- I am a mother, a new grandmother, and a teacher. But whatever happens in my life, I keep sewing. I have worked as a political communicator and now as a teacher in my formal life. I have also written extensively on sewing. I have been a frequent contributor and contributing editor of Threads magazine and I write a monthly humour/sewing column for the Australian magazine Dressmaking with Stitches. My first book Sew.. the garment-making book of knowledge will be published in May 2018 and is available for pre-order from Amazonhttps://www.amazon.com/s/ref=nb_sb_noss_1?url=search-alias%3Daps&field-keywords=barbara+emodi&rh=i%3Aaps%2Ck%3Abarbara+emodi
Sunday, March 15, 2015
The ordinary woman's guide to the garment district
I have written about the garment district before and will write about it again. Thanks to the wisdom of a son who moved to NYC I go there at regular intervals.
I am somewhere between feeling pretty comfortable and finding things out that I can't believe I didn't know about before.
What I haven't lost is my natural ability to be clueless, and like all fundamentally clueless folks I want to share when I have figured something out.
Now this is not an exhaustive or very savvy list.
There will be more instalments when I have more to tell you in the future. After all I am not Mimi G. or Carolyn, just a visitor who is lucky to be able to go there every once in a while.
Here are some basics:
It depends if you are doing a fabric focused trip or fitting this in as part of a larger venture I guess. I have been in and out of all three airports and tried just about every configuration of taxi, shared whatever, to get myself from the airport to the garment district (West 40th- 37th between 5th and 7th Avenue).
I have tried JFK and LaGuardia. Tried booked cabs, busses and standing in those lines that never move. I have taken Ubers and illegal cabs. I have wasted hours while some shared driver drove everyone else in the van somewhere else first.
If you are fabric shopping go into Newark Airport.
Once you get out of baggage take the Air Train (millions of signs) clean, fast and frequent which will connect you to a New Jersey train which will take you to Penn station in Manhattan where you can easily walk yourself right into the garment district. No muss, no fuss, lots of people who can help you buy the right tickets. A real get in and sit down and you are there situation. Also your cheapest option by far.
Now if you are going right from your plane to fabric shopping you might want to have a pull along case that is empty along for the ride and a change of underwear and clean socks in your purse.
I always go to Ben's on W38th. Note because the food is spectacular particularly but because it is authentic. Absolutely go there with your head set to realistic and with the knowledge cholesterol is not so much on the new hit list.
Ben's is not the place to go if you are vegan, gluten free, or want a good big salad. It is however an excellent place if you want 10 inches of pastrami in your sandwich, a matzo ball soup with one baseball sized matzo, or cabbage rolls that appear to be made by stuffing one whole cabbage.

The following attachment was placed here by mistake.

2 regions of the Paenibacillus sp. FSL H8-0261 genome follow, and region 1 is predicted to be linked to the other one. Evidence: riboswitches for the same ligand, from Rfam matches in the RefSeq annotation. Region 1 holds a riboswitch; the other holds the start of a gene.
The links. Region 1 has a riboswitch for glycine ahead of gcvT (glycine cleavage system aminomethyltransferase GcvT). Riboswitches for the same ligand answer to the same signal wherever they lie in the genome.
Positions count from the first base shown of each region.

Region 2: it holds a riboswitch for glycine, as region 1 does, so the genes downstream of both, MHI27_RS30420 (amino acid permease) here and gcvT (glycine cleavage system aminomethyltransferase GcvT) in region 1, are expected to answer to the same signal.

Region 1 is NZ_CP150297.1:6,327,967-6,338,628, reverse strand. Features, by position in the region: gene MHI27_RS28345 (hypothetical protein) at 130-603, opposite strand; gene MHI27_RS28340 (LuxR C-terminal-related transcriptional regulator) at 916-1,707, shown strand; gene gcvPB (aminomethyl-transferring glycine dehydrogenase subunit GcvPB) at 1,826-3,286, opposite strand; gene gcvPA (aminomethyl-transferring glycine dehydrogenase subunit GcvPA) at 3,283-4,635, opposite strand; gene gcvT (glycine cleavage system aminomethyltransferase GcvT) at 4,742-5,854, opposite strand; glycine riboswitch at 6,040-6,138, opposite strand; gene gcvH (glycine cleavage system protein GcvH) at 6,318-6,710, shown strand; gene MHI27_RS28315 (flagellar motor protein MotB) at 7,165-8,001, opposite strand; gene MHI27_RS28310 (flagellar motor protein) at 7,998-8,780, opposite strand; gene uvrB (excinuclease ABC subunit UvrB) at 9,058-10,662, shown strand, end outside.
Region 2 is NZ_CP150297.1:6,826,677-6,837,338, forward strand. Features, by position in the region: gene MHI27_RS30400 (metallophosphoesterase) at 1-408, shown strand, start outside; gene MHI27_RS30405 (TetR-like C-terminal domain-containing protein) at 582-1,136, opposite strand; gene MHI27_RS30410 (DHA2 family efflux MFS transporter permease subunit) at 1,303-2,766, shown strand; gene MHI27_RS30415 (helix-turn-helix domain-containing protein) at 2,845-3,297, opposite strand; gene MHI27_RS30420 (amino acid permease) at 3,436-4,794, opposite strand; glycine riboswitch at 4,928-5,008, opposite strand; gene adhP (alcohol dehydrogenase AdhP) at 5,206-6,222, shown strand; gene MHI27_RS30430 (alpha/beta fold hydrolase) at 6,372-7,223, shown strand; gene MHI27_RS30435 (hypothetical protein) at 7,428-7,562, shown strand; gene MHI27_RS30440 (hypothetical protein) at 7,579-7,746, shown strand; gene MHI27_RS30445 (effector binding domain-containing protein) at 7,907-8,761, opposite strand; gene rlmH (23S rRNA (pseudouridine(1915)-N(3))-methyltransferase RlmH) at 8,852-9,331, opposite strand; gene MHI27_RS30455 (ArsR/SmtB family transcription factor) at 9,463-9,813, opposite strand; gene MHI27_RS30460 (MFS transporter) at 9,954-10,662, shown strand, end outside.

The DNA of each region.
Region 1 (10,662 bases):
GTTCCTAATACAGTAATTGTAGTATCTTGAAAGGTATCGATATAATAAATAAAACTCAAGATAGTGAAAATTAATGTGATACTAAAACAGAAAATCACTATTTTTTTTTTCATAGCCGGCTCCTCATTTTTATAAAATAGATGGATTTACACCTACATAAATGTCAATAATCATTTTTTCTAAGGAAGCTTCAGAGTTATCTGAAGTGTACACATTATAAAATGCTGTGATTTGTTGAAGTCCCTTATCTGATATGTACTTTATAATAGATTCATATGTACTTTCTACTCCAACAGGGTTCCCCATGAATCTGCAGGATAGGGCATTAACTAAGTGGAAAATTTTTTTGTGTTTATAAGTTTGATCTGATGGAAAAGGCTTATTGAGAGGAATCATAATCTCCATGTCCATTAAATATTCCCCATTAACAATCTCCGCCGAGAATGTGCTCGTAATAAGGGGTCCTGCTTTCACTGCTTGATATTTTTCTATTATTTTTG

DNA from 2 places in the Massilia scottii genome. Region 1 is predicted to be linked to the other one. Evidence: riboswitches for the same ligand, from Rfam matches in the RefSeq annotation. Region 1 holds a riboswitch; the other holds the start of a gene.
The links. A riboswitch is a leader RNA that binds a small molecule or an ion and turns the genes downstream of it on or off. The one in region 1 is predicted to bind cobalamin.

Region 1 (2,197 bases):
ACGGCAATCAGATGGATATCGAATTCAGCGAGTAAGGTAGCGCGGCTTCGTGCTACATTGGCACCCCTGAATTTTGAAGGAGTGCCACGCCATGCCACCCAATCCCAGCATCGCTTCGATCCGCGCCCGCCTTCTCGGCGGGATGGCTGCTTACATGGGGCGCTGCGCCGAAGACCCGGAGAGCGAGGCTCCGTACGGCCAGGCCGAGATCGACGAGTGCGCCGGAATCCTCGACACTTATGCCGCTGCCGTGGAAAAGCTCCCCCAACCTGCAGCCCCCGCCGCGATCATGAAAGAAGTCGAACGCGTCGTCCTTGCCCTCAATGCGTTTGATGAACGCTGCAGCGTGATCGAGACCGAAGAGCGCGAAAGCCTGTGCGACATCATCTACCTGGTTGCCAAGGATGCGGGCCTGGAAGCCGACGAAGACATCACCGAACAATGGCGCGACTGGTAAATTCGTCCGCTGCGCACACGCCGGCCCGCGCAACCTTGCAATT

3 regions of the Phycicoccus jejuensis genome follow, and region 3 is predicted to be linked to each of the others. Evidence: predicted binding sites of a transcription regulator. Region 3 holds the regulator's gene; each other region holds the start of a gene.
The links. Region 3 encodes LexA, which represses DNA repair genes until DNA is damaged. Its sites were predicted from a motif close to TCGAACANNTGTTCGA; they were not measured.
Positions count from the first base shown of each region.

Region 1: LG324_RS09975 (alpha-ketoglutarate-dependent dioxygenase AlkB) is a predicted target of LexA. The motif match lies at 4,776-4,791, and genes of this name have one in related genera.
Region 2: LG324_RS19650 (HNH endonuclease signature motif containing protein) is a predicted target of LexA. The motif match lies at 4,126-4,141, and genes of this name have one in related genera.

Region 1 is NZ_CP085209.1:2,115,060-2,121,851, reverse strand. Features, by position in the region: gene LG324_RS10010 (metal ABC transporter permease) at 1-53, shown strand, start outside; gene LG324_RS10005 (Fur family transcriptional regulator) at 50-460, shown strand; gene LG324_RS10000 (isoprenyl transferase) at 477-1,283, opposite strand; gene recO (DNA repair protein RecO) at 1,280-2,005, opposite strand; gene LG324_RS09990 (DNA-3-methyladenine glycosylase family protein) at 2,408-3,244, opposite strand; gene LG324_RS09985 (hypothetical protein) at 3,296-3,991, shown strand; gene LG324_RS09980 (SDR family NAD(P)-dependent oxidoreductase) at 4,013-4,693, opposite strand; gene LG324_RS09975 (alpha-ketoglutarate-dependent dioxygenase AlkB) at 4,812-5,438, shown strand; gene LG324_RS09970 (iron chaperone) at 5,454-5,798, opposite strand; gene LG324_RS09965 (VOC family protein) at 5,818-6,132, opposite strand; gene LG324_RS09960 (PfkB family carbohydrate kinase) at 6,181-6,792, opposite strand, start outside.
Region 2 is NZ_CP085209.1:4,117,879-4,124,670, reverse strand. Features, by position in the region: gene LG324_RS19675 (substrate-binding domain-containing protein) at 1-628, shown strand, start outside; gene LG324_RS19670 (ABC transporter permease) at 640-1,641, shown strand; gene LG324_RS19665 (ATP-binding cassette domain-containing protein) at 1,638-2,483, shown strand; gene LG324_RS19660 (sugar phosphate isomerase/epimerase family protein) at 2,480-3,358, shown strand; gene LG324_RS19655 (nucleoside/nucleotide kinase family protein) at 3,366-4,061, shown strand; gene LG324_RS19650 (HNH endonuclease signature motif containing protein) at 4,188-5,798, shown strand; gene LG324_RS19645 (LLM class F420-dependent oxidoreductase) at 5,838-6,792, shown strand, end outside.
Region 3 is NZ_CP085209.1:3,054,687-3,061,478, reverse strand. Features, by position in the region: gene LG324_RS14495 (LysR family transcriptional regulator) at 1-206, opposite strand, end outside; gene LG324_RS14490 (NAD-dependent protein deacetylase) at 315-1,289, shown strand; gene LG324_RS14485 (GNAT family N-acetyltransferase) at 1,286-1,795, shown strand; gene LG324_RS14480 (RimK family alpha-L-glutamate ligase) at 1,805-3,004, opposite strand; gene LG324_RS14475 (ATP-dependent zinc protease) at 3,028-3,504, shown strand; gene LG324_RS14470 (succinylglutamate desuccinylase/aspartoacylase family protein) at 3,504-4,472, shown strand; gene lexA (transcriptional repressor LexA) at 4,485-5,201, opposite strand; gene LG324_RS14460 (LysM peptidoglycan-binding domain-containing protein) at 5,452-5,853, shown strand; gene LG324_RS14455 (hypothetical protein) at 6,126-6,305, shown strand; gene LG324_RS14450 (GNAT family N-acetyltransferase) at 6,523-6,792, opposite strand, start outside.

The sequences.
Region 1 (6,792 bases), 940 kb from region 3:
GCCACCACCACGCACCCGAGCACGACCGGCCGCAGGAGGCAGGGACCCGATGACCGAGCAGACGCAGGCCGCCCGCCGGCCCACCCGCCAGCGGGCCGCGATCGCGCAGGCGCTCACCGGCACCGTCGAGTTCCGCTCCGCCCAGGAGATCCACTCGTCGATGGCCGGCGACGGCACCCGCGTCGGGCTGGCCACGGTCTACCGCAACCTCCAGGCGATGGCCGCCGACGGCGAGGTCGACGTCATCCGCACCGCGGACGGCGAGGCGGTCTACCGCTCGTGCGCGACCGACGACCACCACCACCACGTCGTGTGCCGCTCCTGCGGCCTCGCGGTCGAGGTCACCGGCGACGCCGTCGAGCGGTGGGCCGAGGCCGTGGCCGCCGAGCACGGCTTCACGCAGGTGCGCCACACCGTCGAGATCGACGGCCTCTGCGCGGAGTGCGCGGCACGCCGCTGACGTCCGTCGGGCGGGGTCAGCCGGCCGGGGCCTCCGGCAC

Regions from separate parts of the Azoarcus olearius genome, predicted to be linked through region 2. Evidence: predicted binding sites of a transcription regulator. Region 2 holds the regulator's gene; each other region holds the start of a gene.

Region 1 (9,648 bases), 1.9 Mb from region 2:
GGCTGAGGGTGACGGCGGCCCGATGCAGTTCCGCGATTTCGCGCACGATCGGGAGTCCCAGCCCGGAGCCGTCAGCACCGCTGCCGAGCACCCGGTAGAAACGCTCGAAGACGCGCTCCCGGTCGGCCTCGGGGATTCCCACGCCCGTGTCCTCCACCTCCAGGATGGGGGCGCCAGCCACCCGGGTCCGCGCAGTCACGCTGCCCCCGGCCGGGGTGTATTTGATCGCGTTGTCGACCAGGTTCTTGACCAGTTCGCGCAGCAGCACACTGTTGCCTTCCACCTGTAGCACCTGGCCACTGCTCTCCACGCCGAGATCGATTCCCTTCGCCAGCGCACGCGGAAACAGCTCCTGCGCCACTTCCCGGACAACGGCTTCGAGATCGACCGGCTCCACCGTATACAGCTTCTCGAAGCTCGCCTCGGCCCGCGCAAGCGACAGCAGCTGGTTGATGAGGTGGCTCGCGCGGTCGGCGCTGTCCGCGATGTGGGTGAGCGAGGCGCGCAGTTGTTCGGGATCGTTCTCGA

It is also an excellent place for people watching.
Ladies who lunch married to men who now have the garments made in the East, teenage boys actually eating 10 inches of pastrami while talking, and Latina waitresses trying to explain kosher to tables of Norwegian tourists who want milk in their tea.
If you forget to go at Ben's there is always the ladies at the back of the first floor at Mood.
Now the fabric:
There are the standards, Mood, and not just for the bathroom, Elliot Bermann, Parons, B and J and others like that. Most lists cover those and those are probably the first places most of us go. We figure better places better fabric.
Not necessarily so.
The thing is for first timers the garment district is sort of weird.
The best stores are often up several or many floors up in office buildings and the tiny stores at street level seem to sell only sequinned whatever, the stuff that you would need if you were in the skating competition business or going to other places at night than Joann's before they close, or the grocery store. Five inch heels kind of places.
You walk by all those stores and think "Wow that's way too flashy for this mother of three, where are the good stores?"
Aha. This is where you are being fooled by the garment district.
The idea around that neighbourhood is that the window is the best place for the fancy stuff, the fancier the better - this does not mean however that they don't have exactly what you need down back.
What you are looking for is a place so crowded they don't have a cutting table, they stand the rolls up vertical and cut like that.
A place where they say "that sandwashed silk 54"?
"$15 a yard," two thirds what they would charge you at Mood and half what they would charge you at B and J.
A final word.
To shop in the New York garment district you never walk into a place and say "No thanks I am just looking."
That may work at Joann's, or Fabricville or Fabricland (assuming any staff ever approached you) but in NYC you have to tell them what is in your head and they will start pulling the bolts faster than you can look at them.
You will never find anything by yourself in these places and they expect to work it.
In NYC everyone expects to work it.
So if what you really want to say is:
"I want something to wear to my son's wedding that is not too matronly, maybe in persimmon"
"I want something to make a summer cardigan in with holes in it"
"Or I want a summer print in cotton that doesn't have flowers in it'
Just say it.
And if they can find it at all, they will.
Tomorrow two new to me stores I really like and pictures of what I bought.